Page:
Welcome to the July 14, 2021 edition of ACM TechNews, providing timely information for IT professionals three times a week.

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A cyclist riding at Marina Bay in Singapore, with a view of the city’s skyline. Singapore Launching $50 Million Program to Advance Research on AI, Cybersecurity
Saheli Roy Choudhury
July 13, 2021

Singapore's Deputy Prime Minister Heng Swee Keat announced that the city-state intends to invest $50 million in research on artificial intelligence and cybersecurity for next-generation communication infrastructures. The goals of Singapore's Future Communications Research & Development Program include establishing communications testbeds for 5G and beyond-5G, supporting the development of new technologies, and cultivating local talent. The island-nation also will launch the Singapore Trade Data Exchange, a venue that will enable multiple stakeholders (logistics players, shippers, and buyers) to share data that will reportedly be encrypted and transmitted, without being stored. The Singapore Financial Data Exchange launched last year lets users sign in with their national digital identity to access their consolidated financial data from enrolled banks and pertinent government agencies.

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Demonstration of World Record: 319 Tb/s Transmission Over 3,001 km with 4-Core Optical Fiber
National Institute of Information and Communications Technology (Japan)
July 12, 2021

Researchers at Japan's National Institute of Information and Communications Technology (NICT) successfully conducted the first S-, C-, and L-band transmission over a world-record 3,001 kilometers (1,864.7 miles) using a 4-core optical fiber. The combined 20-nanometer-plus transmission bandwidth supported 552 wavelength-division multiplexed channels by adopting two classes of doped-fiber amplifier in conjunction with distributed Raman amplification to facilitate the wideband signal's recirculating transmission. Standard cladding diameter allows the cabling of 4-core optical fiber to be integrated with existing gear. The NICT researchers hope this will yield practical high data-rate transmission, and help to realize a backbone communications infrastructure that supports data services beyond the capabilities of 5G.

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Faces Are the Next Target for Fraudsters
The Wall Street Journal
Parmy Olson
July 7, 2021

Facial recognition systems increasingly are a target for fraudsters. Identity verification company ID.me Inc. found more than 80,000 attempts to trick facial identification verification to claim fraudulent unemployment benefits between June 2020 and January 2021. ID.me's Blake Hall said these attempts involved people wearing masks, using deepfakes, or holding up images or videos of other people. Veridium LLC's John Spencer said fraudsters sometimes try to carry out "presentation attacks" by using a photo of someone's face, cutting out the eyes and using it as a mask. Adversa.ai's Alex Polyakov said the algorithms underpinning these systems need to be updated, or the models need to be trained with a large number of adversarial examples, to protect against such spoofing.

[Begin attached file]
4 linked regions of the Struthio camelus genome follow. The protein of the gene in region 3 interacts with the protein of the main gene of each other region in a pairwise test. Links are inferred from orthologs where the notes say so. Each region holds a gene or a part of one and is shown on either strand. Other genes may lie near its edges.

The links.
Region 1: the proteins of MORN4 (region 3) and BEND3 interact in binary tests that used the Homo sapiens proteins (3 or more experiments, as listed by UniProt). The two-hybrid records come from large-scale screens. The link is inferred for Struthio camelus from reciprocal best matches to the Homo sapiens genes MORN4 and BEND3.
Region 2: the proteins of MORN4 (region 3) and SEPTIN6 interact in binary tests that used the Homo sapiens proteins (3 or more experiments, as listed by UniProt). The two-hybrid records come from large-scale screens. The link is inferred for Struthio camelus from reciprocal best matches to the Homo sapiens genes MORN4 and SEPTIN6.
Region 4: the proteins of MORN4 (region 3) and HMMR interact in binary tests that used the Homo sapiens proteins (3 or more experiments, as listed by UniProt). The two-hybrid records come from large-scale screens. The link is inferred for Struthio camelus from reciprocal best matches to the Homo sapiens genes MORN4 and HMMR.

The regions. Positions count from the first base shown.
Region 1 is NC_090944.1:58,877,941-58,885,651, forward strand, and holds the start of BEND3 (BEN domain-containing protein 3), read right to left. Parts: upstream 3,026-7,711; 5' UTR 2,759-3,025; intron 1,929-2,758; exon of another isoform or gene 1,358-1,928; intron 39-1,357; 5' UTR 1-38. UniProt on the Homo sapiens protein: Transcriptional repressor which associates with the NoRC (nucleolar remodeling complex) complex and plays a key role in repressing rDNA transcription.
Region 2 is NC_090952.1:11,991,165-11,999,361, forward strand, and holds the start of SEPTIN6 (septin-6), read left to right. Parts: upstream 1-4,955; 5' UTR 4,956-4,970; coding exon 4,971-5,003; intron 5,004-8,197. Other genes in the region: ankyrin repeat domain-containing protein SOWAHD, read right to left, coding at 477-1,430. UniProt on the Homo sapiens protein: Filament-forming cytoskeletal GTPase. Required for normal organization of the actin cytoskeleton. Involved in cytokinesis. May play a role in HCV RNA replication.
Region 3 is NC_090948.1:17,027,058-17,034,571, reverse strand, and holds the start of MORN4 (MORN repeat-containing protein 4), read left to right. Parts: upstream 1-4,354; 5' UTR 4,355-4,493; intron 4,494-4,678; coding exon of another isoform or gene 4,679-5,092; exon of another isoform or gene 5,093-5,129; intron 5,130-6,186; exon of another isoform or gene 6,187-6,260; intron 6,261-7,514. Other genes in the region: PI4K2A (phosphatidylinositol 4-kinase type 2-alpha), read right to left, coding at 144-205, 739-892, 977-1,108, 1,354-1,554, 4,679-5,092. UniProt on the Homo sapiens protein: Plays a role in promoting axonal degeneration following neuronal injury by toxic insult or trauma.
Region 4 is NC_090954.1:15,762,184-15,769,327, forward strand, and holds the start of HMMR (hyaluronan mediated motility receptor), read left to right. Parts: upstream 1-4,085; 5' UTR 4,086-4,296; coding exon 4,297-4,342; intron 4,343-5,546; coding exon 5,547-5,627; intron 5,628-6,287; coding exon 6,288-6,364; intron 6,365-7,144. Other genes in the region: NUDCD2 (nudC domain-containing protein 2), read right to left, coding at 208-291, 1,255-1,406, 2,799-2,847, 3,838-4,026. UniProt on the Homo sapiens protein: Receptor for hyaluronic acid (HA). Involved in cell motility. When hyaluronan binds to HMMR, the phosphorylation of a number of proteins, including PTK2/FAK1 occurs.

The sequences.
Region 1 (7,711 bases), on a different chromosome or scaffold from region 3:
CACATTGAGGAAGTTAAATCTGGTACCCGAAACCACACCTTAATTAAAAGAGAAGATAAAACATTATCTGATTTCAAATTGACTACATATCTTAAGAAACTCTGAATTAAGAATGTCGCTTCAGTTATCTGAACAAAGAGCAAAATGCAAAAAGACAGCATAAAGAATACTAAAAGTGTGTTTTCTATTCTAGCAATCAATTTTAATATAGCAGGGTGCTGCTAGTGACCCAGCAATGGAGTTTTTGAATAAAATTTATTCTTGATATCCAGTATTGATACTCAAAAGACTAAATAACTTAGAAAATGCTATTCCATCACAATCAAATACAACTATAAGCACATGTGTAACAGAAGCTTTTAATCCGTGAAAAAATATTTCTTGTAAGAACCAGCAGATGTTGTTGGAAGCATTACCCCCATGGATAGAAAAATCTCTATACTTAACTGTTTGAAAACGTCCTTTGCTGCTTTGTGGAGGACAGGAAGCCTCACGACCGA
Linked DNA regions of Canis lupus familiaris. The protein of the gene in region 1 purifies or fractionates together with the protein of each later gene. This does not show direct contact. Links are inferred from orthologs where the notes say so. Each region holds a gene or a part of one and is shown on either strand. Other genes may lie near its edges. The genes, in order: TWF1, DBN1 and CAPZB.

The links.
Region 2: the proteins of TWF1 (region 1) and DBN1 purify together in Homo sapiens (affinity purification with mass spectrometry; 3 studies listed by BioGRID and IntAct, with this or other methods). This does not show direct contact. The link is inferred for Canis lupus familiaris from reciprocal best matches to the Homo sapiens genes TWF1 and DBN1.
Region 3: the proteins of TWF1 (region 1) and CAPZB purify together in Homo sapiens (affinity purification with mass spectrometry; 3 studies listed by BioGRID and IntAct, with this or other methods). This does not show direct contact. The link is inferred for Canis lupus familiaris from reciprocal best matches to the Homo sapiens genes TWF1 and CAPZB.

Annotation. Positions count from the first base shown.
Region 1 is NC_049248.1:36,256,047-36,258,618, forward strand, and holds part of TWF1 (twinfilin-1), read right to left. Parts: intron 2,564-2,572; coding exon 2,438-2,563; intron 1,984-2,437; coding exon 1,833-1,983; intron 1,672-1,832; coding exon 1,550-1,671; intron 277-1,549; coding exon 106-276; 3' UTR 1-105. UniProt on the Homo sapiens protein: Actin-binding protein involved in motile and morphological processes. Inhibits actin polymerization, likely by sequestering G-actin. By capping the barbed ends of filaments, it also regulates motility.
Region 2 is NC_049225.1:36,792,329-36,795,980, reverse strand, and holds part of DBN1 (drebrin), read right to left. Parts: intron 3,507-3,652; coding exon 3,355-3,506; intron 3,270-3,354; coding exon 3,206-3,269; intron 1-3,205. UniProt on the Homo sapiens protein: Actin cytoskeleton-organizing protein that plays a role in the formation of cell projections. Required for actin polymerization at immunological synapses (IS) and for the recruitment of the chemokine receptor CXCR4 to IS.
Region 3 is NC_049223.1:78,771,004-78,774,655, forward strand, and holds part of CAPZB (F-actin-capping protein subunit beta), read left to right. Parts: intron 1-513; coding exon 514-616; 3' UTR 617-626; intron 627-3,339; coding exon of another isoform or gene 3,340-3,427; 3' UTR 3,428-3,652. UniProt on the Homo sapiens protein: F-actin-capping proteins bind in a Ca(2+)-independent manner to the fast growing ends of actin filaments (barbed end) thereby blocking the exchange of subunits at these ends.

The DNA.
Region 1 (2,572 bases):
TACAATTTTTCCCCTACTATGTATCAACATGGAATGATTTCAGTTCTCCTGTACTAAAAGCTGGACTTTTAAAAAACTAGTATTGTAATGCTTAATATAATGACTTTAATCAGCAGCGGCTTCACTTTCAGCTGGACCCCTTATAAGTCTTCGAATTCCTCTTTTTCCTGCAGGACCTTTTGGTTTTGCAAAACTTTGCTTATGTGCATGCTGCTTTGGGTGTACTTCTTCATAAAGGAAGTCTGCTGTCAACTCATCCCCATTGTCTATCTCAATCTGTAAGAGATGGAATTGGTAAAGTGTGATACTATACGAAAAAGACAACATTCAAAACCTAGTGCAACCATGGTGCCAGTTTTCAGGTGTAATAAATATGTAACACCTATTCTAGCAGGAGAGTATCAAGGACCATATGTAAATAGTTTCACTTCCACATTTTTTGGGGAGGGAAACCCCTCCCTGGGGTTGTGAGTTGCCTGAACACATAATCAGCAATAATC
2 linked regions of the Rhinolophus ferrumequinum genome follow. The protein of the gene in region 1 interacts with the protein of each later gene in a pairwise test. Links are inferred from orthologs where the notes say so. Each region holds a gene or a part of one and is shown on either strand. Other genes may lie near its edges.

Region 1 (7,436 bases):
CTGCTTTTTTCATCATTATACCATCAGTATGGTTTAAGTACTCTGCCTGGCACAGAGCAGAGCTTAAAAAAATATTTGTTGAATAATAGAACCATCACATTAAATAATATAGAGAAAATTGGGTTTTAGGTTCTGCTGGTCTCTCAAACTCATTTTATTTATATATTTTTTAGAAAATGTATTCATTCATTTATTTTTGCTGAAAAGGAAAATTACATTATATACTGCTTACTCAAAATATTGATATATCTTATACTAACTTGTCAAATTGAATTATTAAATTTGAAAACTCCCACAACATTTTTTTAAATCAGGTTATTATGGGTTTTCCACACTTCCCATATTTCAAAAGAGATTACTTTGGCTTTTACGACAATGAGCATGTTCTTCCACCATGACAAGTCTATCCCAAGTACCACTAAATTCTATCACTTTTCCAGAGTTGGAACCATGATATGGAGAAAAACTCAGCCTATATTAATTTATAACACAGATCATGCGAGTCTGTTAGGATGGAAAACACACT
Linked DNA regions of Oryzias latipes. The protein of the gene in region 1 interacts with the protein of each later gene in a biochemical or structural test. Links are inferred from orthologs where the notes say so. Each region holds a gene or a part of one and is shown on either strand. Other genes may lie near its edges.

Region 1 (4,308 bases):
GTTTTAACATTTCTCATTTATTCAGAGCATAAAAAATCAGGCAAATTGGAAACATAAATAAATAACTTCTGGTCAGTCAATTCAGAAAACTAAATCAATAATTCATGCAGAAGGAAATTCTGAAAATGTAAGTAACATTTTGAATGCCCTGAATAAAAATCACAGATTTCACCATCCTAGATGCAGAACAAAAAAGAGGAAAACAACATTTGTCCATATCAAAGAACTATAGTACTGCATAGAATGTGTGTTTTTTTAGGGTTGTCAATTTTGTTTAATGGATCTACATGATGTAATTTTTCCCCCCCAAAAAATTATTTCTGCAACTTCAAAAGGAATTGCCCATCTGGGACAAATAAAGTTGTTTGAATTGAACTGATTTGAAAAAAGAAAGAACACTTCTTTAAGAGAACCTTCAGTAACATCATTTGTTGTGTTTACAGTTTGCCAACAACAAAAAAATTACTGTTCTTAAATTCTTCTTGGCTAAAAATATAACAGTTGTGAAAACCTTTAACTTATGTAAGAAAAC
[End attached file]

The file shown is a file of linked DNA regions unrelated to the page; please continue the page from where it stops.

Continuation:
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The Royal Shakespeare Company's theatre complex seen from Stratford-upon-Avon, U.K. Technology Brings Interest, Crowds to 'Closed' Theaters
Learning English, Voice of America News
Alice Bryant
July 11, 2021

Britain's Royal Shakespeare Company (RSC) is an example of how theaters closed by the coronavirus pandemic have adopted technology to support new forms of performance art. The company said it is combining online media skills with traditional art to create mixed-reality productions, and inviting people to participate virtually in its digital events. The RSC's Sarah Ellis said the global nature of digital tools offers many possibilities. Public opinion research has shown people were willing to pay for digital performances during the pandemic, and would continue watching such productions online after theaters reopened. Cody Colvin with the Michigan-based Colvin Theater production group anticipates streaming will be essential to theaters that lose money on productions even when the economy is good.

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Data Science Platform Speeds Python Queries
News from Brown
Kevin Stacey
July 1, 2021

Researchers at Brown University and the Massachusetts Institute of Technology have crafted a new data science platform to run queries written in Python more efficiently. Python's simplicity makes it data scientists' preferred coding language for generating user-defined functions, but analytics platforms run into trouble in efficiently handling these bits of Python code. The Tuplex framework is designed to compile a highly specialized program for specific query and common-case input data, filtering out uncommon input data and referring it to an interpreter. Brown's Leonhard Spiegelberg said, "This allows us to simplify the compilation problem as we only need to care about a single set of data types and common-case assumptions."

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WHO Releases AI Guidelines for Health
Government Technology
July 12, 2021

A new report from the World Health Organization (WHO) offers guidance for the ethical use of artificial intelligence (AI) in the health sector. The six primary principles for the use of AI as set forth in the report are to protect autonomy; promote human well-being, safety, and the public interest; ensure transparency, explainability, and intelligibility; foster responsibility and accountability; ensure inclusiveness and equity; and promote responsive and sustainable AI. These principles are intended as a foundation for AI stakeholders, including governments, developers, and society. The report, Ethics and Governance of Artificial Intelligence for Health, finds public- and private-sector collaboration necessary to ensure AI’s accountability.

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A drive-through lane at Checkers in Atlanta uses voice recognition to take orders. Pandemic Wave of Automation May Be Bad News for Workers